Wall Unit, Baby-soother, ‘FröSi’-magazine? Material Equipment of Young GDR Families in the 1970s and 1980s
Associated PhD project
Funded by the VolkswagenStiftung as a part of ‘Forschung in Museen’
The family as the ‘kleinste Zelle der Gesellschaft’ (smallest block in society) was of great importance for politics in the GDR: from the reproduction of offspring to forms of socialisation, including essential parenting and educating. In addition, families had a fundamental economic function: the physical existence had to be secured, material needs had to be satisfied. Families as a ‘gesellschaftlicher Konsument’ (social consumer) thereby unified production (work) and consumption (purchase of things). Socio-political arrangements of the early 1970s were planned to relieve families and extend the capacities of families for consumption, and provided a change of material equipment within the families’ everyday world.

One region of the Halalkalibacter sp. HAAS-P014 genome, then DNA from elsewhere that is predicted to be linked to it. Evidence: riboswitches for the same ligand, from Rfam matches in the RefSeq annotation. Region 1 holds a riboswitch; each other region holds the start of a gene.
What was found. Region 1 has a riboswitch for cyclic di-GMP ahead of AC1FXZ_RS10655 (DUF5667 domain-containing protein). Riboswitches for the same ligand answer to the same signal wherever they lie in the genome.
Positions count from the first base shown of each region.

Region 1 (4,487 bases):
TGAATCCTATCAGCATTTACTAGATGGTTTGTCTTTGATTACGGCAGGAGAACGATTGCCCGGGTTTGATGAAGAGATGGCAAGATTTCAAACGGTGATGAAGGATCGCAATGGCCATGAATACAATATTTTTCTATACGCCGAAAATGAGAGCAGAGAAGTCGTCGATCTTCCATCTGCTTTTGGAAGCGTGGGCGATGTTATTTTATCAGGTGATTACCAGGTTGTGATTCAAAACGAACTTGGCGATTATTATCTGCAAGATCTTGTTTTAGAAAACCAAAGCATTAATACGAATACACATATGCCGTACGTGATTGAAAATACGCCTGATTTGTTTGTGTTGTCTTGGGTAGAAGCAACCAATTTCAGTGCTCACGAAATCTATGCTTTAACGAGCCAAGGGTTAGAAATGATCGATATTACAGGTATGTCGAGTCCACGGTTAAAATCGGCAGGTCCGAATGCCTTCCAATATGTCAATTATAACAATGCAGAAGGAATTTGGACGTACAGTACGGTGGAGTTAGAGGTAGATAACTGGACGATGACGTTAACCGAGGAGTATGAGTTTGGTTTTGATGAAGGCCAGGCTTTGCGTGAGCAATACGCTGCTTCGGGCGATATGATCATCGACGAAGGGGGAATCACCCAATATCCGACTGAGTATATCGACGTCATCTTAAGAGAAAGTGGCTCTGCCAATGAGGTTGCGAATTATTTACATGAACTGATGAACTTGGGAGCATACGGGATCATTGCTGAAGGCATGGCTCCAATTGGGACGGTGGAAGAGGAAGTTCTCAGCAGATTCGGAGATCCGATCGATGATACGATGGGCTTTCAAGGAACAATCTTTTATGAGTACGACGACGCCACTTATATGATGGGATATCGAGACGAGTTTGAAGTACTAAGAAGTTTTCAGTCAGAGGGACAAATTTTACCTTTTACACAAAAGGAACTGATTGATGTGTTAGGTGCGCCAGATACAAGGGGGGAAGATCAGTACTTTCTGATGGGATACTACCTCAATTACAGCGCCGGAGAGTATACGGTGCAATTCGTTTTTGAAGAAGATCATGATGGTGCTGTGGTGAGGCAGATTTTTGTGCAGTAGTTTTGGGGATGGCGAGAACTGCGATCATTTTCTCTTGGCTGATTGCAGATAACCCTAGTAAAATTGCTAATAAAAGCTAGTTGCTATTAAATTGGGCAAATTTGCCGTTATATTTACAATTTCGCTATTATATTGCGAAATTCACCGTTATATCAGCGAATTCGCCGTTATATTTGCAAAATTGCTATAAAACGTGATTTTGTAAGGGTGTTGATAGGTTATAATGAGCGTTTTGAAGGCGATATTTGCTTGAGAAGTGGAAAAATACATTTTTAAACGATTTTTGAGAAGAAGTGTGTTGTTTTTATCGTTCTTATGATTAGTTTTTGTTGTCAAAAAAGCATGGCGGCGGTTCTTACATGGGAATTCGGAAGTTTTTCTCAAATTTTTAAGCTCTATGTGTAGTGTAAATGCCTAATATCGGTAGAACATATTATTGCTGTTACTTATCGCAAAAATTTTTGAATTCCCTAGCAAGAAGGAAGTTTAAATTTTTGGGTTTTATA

Contrary to the progandised models of the socialist family, the socialist way of life and a specific range of available goods, the reality of GDR families and their material worlds were much more varied: things weren’t only consumed, inherited, found, scrapped or recylced, but also became significant markers of each specific ensemble of objects.
Based on artefacts from the Documentation Centre for Everyday Culture in the DDR, Eisenhüttenstadt, these family worlds of objects are reconstructed and analysed, and the questions are posed as to how things were involved in different ‘Lebensstile’ (lifestyles) and ‘Lebensweisen’ (ways of life) and how their validity can be used for socio-historical issues.
Leibniz Centre for Contemporary History
Am Neuen Markt 1
Office: Am Neuen Markt 1, room 2.30
Email: laschke [at] zzf-potsdam.de